A few kilometers past Charminar, the heart of the old city of Hyderabad, Andhra Pradesh, an auto rickshaw stops in front of a quiet, non-descript gate. Across the road is the Falaknuma Palace, in the process of getting a major face-lift. Upon knocking, we walk into a compound housing a workshop for rescued victims of human trafficking, a social enterprise run by Prajwala. The environment is peaceful and friendly, with shady trees and smiling faces.
Numerous rescued women are brought here each month, once they are able and willing to work. The workshop currently employs 70 women. It provides them with a steady income, and more importantly, a supportive environment to transition back into mainstream society and the workforce. Women here print and bind books, make notebooks for schools, print business cards and letter heads, and also make furniture from wood and metal. Their activities are labor intensive, with minimal automation.
Some women are more productive than others, depending on their frame of mind and how far they have come in their rehabilitation. Some of them work at the center for a few months, and happily move on to better jobs. Others have been there for years. The workshop provides basic training and guidance by aides experienced in carpentry, welding, and printing. Most training is done on the job, and the women learn from each other. The women also drive the sales by speaking with local schools to negotiate rates and to fix delivery dates and times.
The enterprise is currently not breaking even, and employee salaries are subsidized by grant funds. This puts the future of the enterprise in jeopardy: truly unfortunate, as it has so much potential. These women are hard working, savvy, and sincere, and with the right guidance on marketing, production efficiency, and order management, they too could run a profitable business.
According to the US State Department, 150,000 of the 800,000 people trafficked across the world each year are within and across South Asia, headed primarily for Indian cities. On average, 60% of these people contract HIV/AIDS. Most of these children and young adults are duped into joining the trade with promises of jobs, marriage, film roles, modeling, and, perhaps love. Often, the traders or handlers are not strangers to the victims. In addition to contracting sexually transmitted diseases (STDs), trafficking victims are subject to violence, humiliation, and a violation of their personal integrity. Once rescued, their security is often a concern too, preventing them from mingling in mainstream society.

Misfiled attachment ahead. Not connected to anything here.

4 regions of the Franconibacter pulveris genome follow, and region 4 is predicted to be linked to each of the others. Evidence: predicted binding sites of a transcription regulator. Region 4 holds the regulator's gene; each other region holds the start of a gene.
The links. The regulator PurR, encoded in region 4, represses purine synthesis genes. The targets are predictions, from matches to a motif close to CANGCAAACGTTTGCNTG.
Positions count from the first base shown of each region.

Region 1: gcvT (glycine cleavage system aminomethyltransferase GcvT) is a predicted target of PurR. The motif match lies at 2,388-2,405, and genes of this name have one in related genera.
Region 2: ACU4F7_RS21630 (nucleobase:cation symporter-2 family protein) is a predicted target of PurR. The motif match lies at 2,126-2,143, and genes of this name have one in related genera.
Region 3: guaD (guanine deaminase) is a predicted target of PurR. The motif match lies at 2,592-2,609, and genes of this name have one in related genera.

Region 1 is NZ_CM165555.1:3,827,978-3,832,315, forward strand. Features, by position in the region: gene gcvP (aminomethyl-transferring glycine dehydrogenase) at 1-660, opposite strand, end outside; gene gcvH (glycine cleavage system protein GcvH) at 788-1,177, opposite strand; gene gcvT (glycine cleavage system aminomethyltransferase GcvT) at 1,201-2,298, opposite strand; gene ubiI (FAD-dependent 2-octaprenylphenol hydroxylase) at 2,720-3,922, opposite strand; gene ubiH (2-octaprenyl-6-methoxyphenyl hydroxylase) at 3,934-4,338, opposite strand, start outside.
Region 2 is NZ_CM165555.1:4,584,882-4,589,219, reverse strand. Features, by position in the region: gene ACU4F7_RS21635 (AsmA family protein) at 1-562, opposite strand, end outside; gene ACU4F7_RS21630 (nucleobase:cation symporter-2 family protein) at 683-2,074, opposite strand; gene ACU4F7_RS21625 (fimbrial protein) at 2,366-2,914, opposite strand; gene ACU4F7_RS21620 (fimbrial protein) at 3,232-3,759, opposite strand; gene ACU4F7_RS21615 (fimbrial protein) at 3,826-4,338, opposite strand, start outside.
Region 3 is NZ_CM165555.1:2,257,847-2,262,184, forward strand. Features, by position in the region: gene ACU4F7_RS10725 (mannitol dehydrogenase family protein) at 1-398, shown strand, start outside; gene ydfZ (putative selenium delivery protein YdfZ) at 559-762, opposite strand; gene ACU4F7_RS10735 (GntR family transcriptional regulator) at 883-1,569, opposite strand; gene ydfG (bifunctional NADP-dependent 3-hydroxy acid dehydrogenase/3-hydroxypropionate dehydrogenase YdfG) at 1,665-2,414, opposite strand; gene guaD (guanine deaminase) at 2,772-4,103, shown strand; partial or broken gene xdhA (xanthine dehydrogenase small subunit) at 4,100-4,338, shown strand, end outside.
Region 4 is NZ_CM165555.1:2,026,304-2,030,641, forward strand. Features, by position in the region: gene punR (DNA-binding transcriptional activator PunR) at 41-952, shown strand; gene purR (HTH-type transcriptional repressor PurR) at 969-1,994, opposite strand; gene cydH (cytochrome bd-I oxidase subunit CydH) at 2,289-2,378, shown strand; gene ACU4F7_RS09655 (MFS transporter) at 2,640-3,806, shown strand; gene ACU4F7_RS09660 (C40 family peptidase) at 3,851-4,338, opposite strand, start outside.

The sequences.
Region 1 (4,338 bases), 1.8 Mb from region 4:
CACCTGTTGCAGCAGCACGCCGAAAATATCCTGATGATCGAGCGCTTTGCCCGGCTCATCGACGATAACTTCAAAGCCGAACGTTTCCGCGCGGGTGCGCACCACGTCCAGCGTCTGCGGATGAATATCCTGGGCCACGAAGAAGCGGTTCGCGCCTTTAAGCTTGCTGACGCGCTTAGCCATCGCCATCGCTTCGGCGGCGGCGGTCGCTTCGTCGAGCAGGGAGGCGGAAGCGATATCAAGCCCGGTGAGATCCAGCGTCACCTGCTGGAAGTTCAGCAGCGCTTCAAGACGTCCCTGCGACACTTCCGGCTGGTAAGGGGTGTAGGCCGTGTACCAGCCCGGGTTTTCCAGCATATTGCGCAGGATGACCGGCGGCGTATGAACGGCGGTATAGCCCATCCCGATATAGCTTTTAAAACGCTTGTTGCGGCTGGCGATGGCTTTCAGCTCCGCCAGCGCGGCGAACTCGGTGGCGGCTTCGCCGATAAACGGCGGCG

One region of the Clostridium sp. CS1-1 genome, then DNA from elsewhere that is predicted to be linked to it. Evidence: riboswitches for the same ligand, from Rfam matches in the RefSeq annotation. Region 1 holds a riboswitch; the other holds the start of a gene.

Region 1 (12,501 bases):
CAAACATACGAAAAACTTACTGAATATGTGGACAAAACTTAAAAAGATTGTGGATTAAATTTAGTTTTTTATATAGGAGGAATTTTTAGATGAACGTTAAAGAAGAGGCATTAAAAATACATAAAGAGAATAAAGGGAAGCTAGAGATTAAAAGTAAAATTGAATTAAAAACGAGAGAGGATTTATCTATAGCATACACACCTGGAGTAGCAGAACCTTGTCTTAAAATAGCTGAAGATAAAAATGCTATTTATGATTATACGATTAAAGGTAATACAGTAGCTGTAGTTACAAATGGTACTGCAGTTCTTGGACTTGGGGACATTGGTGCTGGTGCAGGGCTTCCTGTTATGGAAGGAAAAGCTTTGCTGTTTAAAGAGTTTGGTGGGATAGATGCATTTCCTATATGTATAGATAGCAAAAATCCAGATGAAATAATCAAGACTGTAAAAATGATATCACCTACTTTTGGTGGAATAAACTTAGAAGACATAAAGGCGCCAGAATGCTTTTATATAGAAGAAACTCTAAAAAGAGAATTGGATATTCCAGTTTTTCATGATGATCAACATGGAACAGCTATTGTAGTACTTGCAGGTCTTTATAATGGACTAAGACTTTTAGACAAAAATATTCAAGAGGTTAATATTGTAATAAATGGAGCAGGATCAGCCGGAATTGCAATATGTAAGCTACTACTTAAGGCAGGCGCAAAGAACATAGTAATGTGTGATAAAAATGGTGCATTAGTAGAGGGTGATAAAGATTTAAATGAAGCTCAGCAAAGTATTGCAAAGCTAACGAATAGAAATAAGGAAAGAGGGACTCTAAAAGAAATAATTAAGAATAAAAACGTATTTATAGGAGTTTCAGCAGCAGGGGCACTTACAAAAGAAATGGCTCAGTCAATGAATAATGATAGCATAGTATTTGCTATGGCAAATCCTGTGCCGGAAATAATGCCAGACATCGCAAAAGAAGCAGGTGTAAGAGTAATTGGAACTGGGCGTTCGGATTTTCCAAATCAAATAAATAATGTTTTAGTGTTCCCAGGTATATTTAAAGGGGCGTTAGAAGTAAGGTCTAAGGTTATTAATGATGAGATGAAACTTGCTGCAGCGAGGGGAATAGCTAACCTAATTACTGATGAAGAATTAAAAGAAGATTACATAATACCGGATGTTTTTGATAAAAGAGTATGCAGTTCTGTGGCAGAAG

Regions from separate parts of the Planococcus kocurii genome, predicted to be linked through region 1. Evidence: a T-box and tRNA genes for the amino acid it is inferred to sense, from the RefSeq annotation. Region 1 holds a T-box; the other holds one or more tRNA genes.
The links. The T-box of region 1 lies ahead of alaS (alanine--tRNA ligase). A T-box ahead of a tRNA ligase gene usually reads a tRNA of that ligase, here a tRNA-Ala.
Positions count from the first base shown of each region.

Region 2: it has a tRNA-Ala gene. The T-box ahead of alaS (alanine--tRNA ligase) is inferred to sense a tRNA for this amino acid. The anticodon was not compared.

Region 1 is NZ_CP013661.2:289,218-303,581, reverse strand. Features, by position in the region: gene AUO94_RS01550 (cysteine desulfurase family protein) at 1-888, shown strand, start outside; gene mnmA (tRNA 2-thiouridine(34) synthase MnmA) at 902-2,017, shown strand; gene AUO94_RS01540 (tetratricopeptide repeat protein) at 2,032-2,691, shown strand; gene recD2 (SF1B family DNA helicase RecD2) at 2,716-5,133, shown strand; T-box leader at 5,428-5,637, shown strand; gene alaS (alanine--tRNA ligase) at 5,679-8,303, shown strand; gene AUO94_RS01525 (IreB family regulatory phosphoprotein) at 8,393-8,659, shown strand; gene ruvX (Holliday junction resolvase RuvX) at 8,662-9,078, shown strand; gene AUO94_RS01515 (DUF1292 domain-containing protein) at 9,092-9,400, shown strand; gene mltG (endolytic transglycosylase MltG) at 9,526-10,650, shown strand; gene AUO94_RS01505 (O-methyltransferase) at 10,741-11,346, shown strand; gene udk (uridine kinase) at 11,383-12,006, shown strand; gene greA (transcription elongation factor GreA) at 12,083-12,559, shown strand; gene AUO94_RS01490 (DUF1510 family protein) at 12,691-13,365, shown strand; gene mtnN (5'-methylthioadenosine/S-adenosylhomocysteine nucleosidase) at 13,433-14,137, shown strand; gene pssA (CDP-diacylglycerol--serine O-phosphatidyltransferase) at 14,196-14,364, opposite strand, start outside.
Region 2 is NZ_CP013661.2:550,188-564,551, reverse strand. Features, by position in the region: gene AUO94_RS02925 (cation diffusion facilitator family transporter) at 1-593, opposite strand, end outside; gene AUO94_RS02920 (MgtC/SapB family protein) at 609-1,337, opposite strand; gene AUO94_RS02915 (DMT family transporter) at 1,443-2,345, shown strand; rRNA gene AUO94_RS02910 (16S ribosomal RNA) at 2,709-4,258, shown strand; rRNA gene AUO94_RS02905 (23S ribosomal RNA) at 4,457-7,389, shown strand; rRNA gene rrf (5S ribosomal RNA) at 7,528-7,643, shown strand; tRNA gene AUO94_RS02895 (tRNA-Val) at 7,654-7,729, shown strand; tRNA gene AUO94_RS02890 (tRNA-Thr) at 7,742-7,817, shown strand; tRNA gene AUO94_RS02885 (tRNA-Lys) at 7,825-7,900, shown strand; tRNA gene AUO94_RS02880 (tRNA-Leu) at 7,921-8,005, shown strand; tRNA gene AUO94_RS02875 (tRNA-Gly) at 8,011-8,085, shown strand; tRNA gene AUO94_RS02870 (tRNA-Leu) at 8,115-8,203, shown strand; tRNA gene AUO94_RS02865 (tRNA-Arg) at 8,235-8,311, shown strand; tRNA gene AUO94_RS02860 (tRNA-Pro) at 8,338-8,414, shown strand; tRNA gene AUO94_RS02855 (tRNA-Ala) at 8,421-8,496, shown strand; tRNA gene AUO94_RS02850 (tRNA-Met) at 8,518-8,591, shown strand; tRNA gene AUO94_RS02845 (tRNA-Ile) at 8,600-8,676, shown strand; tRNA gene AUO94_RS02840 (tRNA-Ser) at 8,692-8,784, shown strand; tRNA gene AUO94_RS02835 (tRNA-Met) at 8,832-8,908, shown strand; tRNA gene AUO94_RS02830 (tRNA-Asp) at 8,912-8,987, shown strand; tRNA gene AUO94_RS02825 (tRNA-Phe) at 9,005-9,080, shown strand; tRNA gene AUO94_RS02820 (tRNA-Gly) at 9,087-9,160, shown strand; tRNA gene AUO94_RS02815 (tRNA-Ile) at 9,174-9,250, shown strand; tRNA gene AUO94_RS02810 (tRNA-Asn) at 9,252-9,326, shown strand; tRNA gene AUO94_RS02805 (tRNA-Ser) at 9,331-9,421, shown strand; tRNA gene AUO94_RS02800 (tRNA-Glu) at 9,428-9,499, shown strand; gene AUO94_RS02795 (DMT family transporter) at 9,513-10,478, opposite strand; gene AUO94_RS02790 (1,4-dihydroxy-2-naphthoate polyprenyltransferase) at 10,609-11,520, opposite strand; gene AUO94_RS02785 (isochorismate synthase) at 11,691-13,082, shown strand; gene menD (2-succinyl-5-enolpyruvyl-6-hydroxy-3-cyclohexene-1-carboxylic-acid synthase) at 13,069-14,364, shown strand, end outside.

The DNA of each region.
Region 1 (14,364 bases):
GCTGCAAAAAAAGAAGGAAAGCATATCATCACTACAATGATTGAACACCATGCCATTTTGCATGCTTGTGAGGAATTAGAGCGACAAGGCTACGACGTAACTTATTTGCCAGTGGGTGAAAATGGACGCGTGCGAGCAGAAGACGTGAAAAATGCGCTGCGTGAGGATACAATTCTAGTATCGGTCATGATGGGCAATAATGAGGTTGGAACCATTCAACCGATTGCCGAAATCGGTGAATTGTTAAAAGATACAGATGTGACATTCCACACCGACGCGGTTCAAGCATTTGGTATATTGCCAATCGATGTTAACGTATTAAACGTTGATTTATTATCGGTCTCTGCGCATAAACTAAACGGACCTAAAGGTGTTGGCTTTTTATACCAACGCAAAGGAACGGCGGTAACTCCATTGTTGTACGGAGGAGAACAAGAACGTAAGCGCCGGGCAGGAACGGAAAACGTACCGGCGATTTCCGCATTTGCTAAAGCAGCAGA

Few other successful examples of using social enterprise to help rehabilitate rescued women and reintegrate them into society. In Ukraine, grants that enable victims of trafficking to set up micro-enterprises have been successful. This model has been applied in the Indian context too, with Amul accepting these women as ice cream parlor franchisees. In other cases corporations have agreed to hire rehabilitated women as sales girls, cleaning staff, or security guards. Yet, such interventions rely solely on the enterprise of the individual victim; not all those rescued will have the confidence or know-how to independently run a business. These are measures that work best post-rehabilitation.
Thus, it’s vital that Prajwala’s social enterprise is able to show proof of concept, to show that this is indeed a workable model, and that rehabilitation can be an attractive investment prospect. I have faith that these women are capable, and I hope that they receive the support they need.
Editor’s Note: Devyani Parameshwar is a Senior Associate with the Business Advisory Team at Intellecap. Intellecap (publisher of Beyond Profit) is a for-profit development firm with a focus on intermediating capital and advisory solutions for small and medium enterprise development.